The recent financial crisis magnified the importance of investor protection.
Regulators can play a vital role in ensuring that securities firms protect client assets. The International Organization of Securities Commissions (IOSCO) on Wednesday published eight principles to guide regulators as they supervise securities firms on the protection of client assets.
The guidance refers to securities firms—including derivatives firms—that are subject to regulatory supervision as “intermediaries.” The principles are as follows:
1. An intermediary should maintain accurate and up-to-date records and accounts of client assets that readily establish the precise nature, amount, location, and ownership status of client assets and the clients for whom the assets are held. The records should also be maintained in such a way that they may be used as an audit trail.
2. An intermediary should provide a regular statement to each client detailing the assets held for or on behalf of the client.
3. An intermediary should maintain appropriate arrangements to safeguard the clients’ rights in the assets and minimize the risk of loss and misuse.
4. Where an intermediary places or deposits client assets in a foreign jurisdiction, the intermediary should understand and take into account the foreign regime to the extent necessary to achieve compliance with applicable domestic requirements.
5. An intermediary should ensure that there is clarity and transparency in the disclosure of the relevant client asset protection regime(s) and arrangements and the consequent risks involved.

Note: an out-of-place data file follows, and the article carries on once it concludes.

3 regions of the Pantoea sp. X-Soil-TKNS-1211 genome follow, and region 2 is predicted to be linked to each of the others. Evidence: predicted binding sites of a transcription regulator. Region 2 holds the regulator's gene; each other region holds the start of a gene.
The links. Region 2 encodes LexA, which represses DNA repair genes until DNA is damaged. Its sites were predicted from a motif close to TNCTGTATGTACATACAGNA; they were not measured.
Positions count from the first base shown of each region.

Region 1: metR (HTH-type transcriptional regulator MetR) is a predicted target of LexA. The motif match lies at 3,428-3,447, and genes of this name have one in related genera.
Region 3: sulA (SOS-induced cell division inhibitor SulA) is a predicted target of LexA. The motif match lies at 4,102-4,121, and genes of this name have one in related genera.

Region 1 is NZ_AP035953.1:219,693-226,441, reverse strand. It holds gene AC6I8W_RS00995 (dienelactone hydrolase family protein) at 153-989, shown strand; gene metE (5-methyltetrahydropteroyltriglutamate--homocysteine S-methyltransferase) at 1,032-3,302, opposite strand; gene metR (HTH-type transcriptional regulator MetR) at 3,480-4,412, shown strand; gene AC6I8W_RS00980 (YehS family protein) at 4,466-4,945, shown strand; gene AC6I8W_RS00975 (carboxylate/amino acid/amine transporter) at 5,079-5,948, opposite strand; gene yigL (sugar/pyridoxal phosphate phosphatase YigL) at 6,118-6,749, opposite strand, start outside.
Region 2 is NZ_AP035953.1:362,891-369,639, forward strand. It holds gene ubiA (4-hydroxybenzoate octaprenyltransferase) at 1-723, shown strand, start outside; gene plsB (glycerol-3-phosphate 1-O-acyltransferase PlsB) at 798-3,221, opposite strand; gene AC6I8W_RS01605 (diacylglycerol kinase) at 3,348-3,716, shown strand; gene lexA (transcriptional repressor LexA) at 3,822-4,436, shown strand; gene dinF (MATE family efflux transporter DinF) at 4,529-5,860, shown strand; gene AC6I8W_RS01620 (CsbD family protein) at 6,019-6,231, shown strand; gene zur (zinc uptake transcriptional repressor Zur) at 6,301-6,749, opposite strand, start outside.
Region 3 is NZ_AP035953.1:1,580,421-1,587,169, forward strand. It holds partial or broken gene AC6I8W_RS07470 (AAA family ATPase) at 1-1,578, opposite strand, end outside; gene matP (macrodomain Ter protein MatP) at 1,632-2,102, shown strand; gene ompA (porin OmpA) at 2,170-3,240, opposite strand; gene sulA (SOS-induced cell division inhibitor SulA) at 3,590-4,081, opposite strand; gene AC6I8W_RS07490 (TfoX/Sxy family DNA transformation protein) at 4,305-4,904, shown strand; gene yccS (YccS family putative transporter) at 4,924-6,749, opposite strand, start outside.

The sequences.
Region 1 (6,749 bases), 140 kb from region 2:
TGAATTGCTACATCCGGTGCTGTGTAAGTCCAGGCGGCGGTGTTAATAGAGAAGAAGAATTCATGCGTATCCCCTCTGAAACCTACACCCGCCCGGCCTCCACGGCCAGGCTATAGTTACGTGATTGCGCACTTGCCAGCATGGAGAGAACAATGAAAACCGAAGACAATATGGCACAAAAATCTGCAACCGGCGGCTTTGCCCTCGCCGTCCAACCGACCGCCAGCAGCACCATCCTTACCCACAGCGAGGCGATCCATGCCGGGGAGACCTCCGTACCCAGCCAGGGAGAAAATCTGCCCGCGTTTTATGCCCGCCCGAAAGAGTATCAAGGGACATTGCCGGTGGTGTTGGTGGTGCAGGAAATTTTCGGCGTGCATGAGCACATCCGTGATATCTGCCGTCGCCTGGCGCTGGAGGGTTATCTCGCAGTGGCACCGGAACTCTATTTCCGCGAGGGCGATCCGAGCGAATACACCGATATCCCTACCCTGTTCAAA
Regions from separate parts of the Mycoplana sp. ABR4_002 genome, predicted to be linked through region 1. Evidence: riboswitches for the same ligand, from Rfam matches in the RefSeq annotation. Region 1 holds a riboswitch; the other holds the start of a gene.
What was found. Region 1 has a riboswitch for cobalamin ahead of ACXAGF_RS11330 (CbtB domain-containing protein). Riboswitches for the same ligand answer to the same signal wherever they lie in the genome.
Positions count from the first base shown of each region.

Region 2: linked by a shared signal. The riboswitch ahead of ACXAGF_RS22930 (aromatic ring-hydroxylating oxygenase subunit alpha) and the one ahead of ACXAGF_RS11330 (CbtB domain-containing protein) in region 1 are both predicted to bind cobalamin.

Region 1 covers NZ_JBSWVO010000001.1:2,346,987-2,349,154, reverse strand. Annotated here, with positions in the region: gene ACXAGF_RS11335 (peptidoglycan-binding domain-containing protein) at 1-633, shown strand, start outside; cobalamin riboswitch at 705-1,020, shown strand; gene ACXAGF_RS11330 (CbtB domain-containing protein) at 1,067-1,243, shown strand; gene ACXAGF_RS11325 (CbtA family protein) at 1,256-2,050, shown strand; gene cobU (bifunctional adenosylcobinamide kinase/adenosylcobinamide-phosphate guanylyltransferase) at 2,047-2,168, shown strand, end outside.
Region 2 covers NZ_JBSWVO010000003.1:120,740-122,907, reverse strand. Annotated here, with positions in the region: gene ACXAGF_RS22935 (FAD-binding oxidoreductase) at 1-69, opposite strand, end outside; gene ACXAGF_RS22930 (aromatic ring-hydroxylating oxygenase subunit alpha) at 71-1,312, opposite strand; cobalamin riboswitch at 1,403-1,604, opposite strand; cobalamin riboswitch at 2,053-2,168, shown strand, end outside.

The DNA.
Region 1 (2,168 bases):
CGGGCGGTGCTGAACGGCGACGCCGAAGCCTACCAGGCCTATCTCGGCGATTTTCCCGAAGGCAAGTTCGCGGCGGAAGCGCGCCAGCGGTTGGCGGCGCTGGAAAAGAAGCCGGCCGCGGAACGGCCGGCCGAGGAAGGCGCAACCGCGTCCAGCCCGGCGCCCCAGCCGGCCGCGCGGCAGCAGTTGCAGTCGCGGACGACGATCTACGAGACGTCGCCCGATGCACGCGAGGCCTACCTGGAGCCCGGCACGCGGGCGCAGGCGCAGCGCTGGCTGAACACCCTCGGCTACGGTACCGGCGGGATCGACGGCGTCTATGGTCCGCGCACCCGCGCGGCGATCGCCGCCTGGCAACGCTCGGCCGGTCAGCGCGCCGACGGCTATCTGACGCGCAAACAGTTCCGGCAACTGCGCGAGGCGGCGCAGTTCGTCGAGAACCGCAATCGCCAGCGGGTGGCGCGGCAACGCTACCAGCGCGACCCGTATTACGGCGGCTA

6. Where the regulatory regime permits clients to waive or modify the degree of protection applicable to client assets—or otherwise to opt out of the application of the client asset protection regime—such arrangements should be subject to the following safeguards:
a. The arrangement should take place only with the client’s explicit, recorded consent.
b. Before such consent is obtained, the intermediary should ensure that the client has been provided with a clear and understandable disclosure of the implications and risks of giving such consent.
c. If such arrangements are limited to particular categories of clients, clear criteria delineating the clients that fall within such categories should be defined.
7. Regulators should oversee intermediaries’ compliance with the applicable domestic requirements to safeguard client assets.
8. Where an intermediary places or deposits client assets in a foreign jurisdiction, the regulator should, to the extent necessary to perform its supervisory responsibilities concerning applicable domestic requirements, consider information sources that may be available to it, including information provided to it by the intermediaries it regulates and/or assistance from local regulators in the foreign jurisdiction.
IOSCO is an international policy forum for securities regulators that sets global standards for securities regulation. IOSCO exposed a draft of the principles in February 2013 and considered public comments before publishing its final guidance.
—Ken Tysiac (email@example.com) is a JofA senior editor.